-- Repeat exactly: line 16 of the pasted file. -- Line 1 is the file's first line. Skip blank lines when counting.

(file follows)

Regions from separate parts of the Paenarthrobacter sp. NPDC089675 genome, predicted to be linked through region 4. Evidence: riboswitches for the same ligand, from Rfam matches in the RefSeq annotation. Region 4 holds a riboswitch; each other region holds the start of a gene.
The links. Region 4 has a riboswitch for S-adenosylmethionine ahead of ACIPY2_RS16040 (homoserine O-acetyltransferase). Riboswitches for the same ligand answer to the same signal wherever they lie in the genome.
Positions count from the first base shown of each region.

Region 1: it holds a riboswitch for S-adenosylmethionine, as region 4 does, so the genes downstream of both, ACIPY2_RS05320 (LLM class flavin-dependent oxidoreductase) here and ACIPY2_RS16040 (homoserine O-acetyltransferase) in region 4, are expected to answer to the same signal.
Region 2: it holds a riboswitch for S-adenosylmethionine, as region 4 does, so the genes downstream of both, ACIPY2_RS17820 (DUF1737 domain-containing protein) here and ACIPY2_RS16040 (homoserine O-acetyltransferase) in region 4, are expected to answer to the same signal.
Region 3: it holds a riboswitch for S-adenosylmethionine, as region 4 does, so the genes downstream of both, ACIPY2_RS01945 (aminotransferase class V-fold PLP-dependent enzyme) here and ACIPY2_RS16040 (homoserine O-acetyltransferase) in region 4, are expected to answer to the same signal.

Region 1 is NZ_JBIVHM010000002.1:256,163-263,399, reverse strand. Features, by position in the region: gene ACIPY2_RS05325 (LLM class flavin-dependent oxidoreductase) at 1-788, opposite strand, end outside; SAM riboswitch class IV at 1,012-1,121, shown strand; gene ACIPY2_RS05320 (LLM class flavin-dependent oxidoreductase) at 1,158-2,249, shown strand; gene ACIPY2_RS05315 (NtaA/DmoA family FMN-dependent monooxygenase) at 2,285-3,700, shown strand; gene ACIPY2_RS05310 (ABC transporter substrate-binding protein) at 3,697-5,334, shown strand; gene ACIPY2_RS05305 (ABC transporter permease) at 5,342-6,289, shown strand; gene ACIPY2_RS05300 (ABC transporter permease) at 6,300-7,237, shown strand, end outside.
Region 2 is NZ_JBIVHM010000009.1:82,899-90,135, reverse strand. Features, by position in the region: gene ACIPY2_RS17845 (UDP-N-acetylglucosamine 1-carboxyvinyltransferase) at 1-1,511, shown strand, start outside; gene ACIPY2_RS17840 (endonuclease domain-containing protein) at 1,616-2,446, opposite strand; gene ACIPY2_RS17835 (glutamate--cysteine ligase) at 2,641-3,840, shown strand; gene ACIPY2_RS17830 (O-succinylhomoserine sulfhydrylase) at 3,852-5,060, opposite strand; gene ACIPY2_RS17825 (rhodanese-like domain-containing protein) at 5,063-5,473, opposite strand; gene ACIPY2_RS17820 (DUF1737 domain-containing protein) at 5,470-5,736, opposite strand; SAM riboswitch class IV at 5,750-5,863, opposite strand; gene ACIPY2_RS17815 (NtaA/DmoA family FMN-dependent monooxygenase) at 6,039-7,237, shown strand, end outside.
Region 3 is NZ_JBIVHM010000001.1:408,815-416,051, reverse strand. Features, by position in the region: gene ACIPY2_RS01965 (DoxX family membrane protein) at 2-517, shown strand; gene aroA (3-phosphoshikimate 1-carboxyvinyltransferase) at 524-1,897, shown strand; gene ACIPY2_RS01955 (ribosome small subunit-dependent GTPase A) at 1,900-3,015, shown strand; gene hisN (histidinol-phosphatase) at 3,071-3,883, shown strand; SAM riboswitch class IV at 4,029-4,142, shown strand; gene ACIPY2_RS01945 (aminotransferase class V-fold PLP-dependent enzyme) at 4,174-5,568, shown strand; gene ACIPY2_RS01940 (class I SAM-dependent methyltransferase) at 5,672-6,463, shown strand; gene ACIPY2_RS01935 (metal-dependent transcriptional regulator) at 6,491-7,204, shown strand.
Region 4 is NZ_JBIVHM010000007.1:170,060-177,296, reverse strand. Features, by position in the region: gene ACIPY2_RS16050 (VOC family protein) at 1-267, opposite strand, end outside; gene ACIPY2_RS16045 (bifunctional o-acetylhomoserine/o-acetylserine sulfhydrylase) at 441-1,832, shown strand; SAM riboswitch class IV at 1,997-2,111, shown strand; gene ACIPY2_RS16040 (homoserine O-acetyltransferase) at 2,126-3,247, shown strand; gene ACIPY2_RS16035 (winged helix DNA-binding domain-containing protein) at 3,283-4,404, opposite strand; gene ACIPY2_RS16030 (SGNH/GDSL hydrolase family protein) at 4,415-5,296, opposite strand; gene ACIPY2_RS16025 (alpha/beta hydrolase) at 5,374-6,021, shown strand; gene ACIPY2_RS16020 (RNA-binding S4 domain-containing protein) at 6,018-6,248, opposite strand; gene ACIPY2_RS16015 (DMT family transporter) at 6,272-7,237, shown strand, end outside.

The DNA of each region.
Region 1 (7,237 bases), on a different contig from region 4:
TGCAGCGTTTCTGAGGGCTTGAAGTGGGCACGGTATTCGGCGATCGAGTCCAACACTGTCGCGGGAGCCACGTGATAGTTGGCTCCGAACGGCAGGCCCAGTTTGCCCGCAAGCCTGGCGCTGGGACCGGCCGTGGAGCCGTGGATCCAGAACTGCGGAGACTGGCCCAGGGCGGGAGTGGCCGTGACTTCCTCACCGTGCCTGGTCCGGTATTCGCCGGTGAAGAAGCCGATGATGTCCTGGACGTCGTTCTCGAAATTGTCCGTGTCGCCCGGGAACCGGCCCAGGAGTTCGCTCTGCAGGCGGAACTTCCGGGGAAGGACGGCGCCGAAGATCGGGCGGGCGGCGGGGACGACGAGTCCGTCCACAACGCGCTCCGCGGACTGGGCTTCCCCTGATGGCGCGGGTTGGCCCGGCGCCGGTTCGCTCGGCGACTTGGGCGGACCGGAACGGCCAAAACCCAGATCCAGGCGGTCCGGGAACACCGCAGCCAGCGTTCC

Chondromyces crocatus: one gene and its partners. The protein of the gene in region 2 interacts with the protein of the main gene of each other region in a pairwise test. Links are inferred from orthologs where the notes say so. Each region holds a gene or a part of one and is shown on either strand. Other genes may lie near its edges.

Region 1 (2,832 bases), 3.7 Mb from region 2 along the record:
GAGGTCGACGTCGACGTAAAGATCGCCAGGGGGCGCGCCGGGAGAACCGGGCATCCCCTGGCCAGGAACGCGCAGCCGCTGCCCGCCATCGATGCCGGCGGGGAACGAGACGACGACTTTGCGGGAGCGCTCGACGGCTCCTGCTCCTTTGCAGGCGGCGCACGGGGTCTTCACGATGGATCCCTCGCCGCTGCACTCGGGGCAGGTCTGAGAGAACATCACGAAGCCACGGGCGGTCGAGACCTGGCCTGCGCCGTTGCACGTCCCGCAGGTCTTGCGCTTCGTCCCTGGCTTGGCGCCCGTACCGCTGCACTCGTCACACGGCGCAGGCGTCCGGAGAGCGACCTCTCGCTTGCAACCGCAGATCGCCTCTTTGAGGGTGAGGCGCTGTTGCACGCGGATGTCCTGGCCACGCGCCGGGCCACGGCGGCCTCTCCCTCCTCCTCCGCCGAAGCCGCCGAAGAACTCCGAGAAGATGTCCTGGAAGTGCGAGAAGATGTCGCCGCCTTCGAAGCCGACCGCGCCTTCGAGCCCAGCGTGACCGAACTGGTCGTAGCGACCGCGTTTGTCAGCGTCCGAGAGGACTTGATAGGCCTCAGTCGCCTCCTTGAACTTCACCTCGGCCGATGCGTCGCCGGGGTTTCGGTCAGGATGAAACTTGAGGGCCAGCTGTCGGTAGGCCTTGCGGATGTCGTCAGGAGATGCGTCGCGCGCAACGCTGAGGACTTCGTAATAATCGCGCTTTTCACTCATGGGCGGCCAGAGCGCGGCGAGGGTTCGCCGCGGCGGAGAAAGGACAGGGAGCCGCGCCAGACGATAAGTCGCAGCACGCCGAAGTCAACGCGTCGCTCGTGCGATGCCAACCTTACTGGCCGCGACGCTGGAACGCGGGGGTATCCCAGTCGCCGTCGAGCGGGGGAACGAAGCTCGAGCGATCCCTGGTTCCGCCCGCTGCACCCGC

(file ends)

GAGGTCGACGTCGACGTAAAGATCGCCAGGGGGCGCGCCGGGAGAACCGGGCATCCCCTGGCCAGGAACGCGCAGCCGCTGCCCGCCATCGATGCCGGCGGGGAACGAGACGACGACTTTGCGGGAGCGCTCGACGGCTCCTGCTCCTTTGCAGGCGGCGCACGGGGTCTTCACGATGGATCCCTCGCCGCTGCACTCGGGGCAGGTCTGAGAGAACATCACGAAGCCACGGGCGGTCGAGACCTGGCCTGCGCCGTTGCACGTCCCGCAGGTCTTGCGCTTCGTCCCTGGCTTGGCGCCCGTACCGCTGCACTCGTCACACGGCGCAGGCGTCCGGAGAGCGACCTCTCGCTTGCAACCGCAGATCGCCTCTTTGAGGGTGAGGCGCTGTTGCACGCGGATGTCCTGGCCACGCGCCGGGCCACGGCGGCCTCTCCCTCCTCCTCCGCCGAAGCCGCCGAAGAACTCCGAGAAGATGTCCTGGAAGTGCGAGAAGATGTCGCCGCCTTCGAAGCCGACCGCGCCTTCGAGCCCAGCGTGACCGAACTGGTCGTAGCGACCGCGTTTGTCAGCGTCCGAGAGGACTTGATAGGCCTCAGTCGCCTCCTTGAACTTCACCTCGGCCGATGCGTCGCCGGGGTTTCGGTCAGGATGAAACTTGAGGGCCAGCTGTCGGTAGGCCTTGCGGATGTCGTCAGGAGATGCGTCGCGCGCAACGCTGAGGACTTCGTAATAATCGCGCTTTTCACTCATGGGCGGCCAGAGCGCGGCGAGGGTTCGCCGCGGCGGAGAAAGGACAGGGAGCCGCGCCAGACGATAAGTCGCAGCACGCCGAAGTCAACGCGTCGCTCGTGCGATGCCAACCTTACTGGCCGCGACGCTGGAACGCGGGGGTATCCCAGTCGCCGTCGAGCGGGGGAACGAAGCTCGAGCGATCCCTGGTTCCGCCCGCTGCACCCGC